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NFL, players closing in on drug policy changes

A new NFL drug policy could drastically change the league's stance on as well as how it tests for HGH, marijuana and amphetamines. Players union reps have reportedly scheduled a call to finalize the deal on Tuesday afternoon.

Ronald Martinez

The NFL is closing in on an agreement with the NFL Players Association on new, less strict drug policy. The NFL Network is reporting that the player union reps from all 32 teams are scheduled to have a call on Tuesday afternoon to finalize the agreement, if the two sides can hammer out a few last-minute details.

At the forefront new policy, the league would begin blood testing for Human Growth Hormone (HGH) for the first time in its history.The new policy also raises the levels of THC (found in marijuana) that can be found in a player's system before triggering a positive test. Positive tests for amphetamines during the offseason would be considered a violation of the substance abuse policy after being formerly being classified as a performance-enhancing drug, according to the NFL Network report.

A point of controversy was the league's DUI policy. The NFL has pushed for the power to suspend players arrested for driving under the influence before they have been given due process through the legal system.

Players tested for HGH for the first time

The NFL and NFLPA had seemingly come to an agreement to begin HGH testing more than a year ago, but a deal fell through over disagreements over the administration of the tests. Players wanted a wanted a third party to oversee testing, taking oversight away from the Roger Goodell and the league. Players will get their wish, sort of.

Players can appeal results of the testing in front of a neutral arbitrator, but Goodell will maintain rule over violations of the law or conduct related to a positive drug test -- think MLB suspending Alex Rodriguez for his connection to Biogenesis. In return, the players union had to give up its demand for population study that would establish a baseline level of HGH among athletes.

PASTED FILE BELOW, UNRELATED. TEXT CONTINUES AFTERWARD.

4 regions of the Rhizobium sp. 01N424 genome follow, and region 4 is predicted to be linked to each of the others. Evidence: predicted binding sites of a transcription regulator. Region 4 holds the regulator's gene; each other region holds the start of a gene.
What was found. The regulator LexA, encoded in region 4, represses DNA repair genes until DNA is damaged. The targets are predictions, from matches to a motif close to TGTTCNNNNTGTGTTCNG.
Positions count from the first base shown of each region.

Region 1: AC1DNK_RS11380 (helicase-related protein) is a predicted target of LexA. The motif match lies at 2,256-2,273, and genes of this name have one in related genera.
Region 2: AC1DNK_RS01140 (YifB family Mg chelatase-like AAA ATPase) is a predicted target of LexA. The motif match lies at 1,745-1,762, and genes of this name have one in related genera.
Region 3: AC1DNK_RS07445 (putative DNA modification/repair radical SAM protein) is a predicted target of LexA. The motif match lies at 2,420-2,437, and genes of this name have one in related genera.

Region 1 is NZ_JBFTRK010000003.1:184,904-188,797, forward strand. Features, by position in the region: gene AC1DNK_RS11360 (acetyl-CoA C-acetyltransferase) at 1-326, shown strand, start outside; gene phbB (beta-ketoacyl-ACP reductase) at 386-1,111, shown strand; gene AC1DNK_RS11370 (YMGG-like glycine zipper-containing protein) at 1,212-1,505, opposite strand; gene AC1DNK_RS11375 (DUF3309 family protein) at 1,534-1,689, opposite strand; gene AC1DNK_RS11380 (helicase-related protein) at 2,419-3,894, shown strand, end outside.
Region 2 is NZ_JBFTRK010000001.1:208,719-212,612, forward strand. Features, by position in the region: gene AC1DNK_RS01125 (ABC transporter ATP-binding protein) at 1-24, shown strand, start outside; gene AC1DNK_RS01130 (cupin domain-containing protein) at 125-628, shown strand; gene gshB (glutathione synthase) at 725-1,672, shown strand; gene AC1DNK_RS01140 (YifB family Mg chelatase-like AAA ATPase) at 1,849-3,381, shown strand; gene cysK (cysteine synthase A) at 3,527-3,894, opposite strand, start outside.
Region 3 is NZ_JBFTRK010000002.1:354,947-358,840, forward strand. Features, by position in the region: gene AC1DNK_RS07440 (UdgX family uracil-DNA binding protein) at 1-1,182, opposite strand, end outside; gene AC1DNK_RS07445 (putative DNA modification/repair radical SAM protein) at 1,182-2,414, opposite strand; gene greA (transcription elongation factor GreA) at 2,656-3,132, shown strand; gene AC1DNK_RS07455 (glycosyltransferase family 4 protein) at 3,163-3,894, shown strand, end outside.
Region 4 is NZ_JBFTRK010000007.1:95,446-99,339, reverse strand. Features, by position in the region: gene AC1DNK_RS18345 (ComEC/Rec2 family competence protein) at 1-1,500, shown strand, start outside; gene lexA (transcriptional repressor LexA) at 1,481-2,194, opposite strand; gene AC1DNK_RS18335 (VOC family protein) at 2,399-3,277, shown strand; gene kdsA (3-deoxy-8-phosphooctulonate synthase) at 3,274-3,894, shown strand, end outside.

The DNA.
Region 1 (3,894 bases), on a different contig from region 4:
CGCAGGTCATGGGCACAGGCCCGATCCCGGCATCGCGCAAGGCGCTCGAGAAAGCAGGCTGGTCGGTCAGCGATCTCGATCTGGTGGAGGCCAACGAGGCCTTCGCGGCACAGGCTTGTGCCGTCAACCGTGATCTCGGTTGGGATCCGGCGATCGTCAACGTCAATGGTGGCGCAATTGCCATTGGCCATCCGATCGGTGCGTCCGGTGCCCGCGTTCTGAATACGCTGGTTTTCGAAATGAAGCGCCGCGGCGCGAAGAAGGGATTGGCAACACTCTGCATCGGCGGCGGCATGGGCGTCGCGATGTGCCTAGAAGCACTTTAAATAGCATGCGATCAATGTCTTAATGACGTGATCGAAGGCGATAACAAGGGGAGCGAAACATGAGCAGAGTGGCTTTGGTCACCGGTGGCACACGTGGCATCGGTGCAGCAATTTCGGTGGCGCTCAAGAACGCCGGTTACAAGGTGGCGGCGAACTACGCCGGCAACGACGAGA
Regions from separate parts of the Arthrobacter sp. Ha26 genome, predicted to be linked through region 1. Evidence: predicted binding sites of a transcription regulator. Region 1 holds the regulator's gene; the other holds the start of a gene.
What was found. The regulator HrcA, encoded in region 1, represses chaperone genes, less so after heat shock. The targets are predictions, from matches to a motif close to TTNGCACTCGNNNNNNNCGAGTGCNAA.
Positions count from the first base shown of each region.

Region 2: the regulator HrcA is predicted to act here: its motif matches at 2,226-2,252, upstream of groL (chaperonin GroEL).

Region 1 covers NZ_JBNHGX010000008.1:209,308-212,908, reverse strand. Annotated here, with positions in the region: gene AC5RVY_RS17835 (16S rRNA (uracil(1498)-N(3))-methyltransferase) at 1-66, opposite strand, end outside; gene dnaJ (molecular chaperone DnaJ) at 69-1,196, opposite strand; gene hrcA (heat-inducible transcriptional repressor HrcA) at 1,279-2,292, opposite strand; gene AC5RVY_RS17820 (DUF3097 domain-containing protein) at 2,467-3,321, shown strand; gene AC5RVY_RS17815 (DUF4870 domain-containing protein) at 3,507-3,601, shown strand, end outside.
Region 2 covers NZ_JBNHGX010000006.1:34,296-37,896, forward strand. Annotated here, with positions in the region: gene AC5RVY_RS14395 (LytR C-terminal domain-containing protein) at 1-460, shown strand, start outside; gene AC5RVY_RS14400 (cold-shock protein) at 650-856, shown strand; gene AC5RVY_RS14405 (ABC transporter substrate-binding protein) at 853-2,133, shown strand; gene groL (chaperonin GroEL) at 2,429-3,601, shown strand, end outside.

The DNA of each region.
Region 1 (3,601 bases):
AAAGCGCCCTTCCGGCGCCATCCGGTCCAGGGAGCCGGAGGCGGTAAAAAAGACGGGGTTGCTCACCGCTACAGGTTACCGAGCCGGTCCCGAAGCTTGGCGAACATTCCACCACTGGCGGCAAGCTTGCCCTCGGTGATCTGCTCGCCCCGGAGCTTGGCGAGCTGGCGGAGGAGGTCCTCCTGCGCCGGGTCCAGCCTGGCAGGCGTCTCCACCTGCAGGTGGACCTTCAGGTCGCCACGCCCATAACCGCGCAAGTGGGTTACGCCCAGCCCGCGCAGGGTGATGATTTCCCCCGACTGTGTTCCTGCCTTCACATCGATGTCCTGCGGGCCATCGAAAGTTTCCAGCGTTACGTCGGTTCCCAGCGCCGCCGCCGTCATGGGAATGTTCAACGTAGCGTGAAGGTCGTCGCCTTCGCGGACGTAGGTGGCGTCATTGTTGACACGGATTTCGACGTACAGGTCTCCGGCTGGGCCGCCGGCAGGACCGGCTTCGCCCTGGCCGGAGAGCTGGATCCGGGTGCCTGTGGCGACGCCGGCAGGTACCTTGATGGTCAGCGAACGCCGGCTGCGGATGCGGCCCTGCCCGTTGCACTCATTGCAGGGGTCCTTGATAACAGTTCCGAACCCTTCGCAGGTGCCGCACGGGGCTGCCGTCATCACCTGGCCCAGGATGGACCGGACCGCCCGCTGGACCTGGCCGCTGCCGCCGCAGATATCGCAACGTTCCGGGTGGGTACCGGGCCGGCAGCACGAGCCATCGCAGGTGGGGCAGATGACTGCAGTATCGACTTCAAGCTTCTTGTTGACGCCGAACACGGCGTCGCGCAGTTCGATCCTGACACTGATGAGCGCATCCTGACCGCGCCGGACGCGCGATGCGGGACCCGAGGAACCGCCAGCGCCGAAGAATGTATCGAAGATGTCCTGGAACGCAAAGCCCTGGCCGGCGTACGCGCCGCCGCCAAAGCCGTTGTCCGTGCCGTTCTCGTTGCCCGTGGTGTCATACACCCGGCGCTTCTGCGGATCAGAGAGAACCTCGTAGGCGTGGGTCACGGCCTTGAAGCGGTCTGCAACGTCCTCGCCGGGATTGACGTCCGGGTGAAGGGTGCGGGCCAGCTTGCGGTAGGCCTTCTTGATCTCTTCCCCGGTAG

Amphetamines no longer a PED

The change in the classification of amphetamines is timely. Wide receiver Wes Welker and cornerback Orlando Scandrick recently tested positive for MDMA, a substance considered an amphetamine by the NFL. Under the old guidelines, a player who tested positive for amphetamines received an automatic four-game suspension if he was a first-time offender. Now that amphetamines are classified under substance abuse policy, first-time offenders will not be suspended, but entered into a private program.

THC threshold raised

The revised THC standard was a point of emphasis of the NFLPA. Previously, the NFL's threshold for THC was 15 nanograms per millimeter, which is significantly lower than the standard set by the World Anti-Doping Agency for Olympics competition (150 ng/mL) and the United States government (50 ng/mL). The league's new policy would raise the testing threshold to something along the lines of more common standards.

Cleveland Browns wide receiver Josh Gordon would have avoided a season-long suspension if the NFL's adjusted THC threshold had been in place when he was drug tested this offseason. Gordon reported an "A" sample of 16 ng/mL and a "B" sample of 13.6 ng/mL. Unluckily for Gordon, based its ruling on the "A" sample and the "B," but both samples tested well below the league's new standard.

It's unknown how many fewer suspensions would have occurred had the NFL had been operating with these levels in the past, but the expectation is that player infractions because of marijuana will decrease.

Josh Gordon, Photo credit: Tim Fuller-USA TODAY Sports

NFL may reconsider 2014 suspensions

Though the revised policy would have drastically altered the cases of Welker, Scandrick and Gordon, it's unclear whether the policy will be applied retroactively to the suspended players. ESPN reported that owners have been pushing the league reconsider its initial rulings, but the NFL has never been apt to revisit cases once enforcement has begun. Getting the new policy in place has been a struggle in itself between the NFL and the player's union. Coming to an agreement on just how far back to retroactively apply the new policy, and what to do with past fines and lost wages may be too much to ask.

DUI hang up

Players reportedly pushed back against NFL demands that the league be able to suspend player before the full legal process has taken course. The NFL has reportedly dropped it's request for DUI arrests without due process, according to Albert Breer of NFL Network.